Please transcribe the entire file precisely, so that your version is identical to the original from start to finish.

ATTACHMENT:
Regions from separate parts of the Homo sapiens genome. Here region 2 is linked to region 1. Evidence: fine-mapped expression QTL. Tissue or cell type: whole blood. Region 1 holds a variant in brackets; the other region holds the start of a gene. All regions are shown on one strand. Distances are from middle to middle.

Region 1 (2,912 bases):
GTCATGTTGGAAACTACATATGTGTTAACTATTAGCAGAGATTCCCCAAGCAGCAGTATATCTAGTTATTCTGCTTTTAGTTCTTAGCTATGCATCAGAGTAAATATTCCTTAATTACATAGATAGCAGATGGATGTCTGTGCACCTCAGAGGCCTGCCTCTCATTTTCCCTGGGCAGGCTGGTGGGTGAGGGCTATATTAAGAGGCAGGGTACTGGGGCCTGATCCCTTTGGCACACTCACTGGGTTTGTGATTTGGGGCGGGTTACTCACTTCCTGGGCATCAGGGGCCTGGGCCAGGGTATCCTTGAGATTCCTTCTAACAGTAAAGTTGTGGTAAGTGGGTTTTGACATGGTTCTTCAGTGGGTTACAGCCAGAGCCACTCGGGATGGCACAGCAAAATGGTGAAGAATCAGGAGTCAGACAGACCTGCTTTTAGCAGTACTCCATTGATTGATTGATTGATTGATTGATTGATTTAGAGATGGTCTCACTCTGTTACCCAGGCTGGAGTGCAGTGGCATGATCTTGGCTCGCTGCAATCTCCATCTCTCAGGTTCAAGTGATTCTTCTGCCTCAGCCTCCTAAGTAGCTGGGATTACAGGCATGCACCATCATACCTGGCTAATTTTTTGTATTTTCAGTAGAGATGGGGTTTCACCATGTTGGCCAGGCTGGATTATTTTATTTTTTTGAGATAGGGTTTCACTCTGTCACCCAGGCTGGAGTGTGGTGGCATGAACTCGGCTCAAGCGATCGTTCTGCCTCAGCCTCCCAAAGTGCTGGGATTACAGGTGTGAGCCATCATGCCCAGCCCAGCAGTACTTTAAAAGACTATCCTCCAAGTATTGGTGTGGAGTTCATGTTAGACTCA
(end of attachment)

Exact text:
Regions from separate parts of the Homo sapiens genome. Here region 2 is linked to region 1. Evidence: fine-mapped expression QTL. Tissue or cell type: whole blood. Region 1 holds a variant in brackets; the other region holds the start of a gene. All regions are shown on one strand. Distances are from middle to middle.

Region 1 (2,912 bases):
GTCATGTTGGAAACTACATATGTGTTAACTATTAGCAGAGATTCCCCAAGCAGCAGTATATCTAGTTATTCTGCTTTTAGTTCTTAGCTATGCATCAGAGTAAATATTCCTTAATTACATAGATAGCAGATGGATGTCTGTGCACCTCAGAGGCCTGCCTCTCATTTTCCCTGGGCAGGCTGGTGGGTGAGGGCTATATTAAGAGGCAGGGTACTGGGGCCTGATCCCTTTGGCACACTCACTGGGTTTGTGATTTGGGGCGGGTTACTCACTTCCTGGGCATCAGGGGCCTGGGCCAGGGTATCCTTGAGATTCCTTCTAACAGTAAAGTTGTGGTAAGTGGGTTTTGACATGGTTCTTCAGTGGGTTACAGCCAGAGCCACTCGGGATGGCACAGCAAAATGGTGAAGAATCAGGAGTCAGACAGACCTGCTTTTAGCAGTACTCCATTGATTGATTGATTGATTGATTGATTGATTTAGAGATGGTCTCACTCTGTTACCCAGGCTGGAGTGCAGTGGCATGATCTTGGCTCGCTGCAATCTCCATCTCTCAGGTTCAAGTGATTCTTCTGCCTCAGCCTCCTAAGTAGCTGGGATTACAGGCATGCACCATCATACCTGGCTAATTTTTTGTATTTTCAGTAGAGATGGGGTTTCACCATGTTGGCCAGGCTGGATTATTTTATTTTTTTGAGATAGGGTTTCACTCTGTCACCCAGGCTGGAGTGTGGTGGCATGAACTCGGCTCAAGCGATCGTTCTGCCTCAGCCTCCCAAAGTGCTGGGATTACAGGTGTGAGCCATCATGCCCAGCCCAGCAGTACTTTAAAAGACTATCCTCCAAGTATTGGTGTGGAGTTCATGTTAGACTCA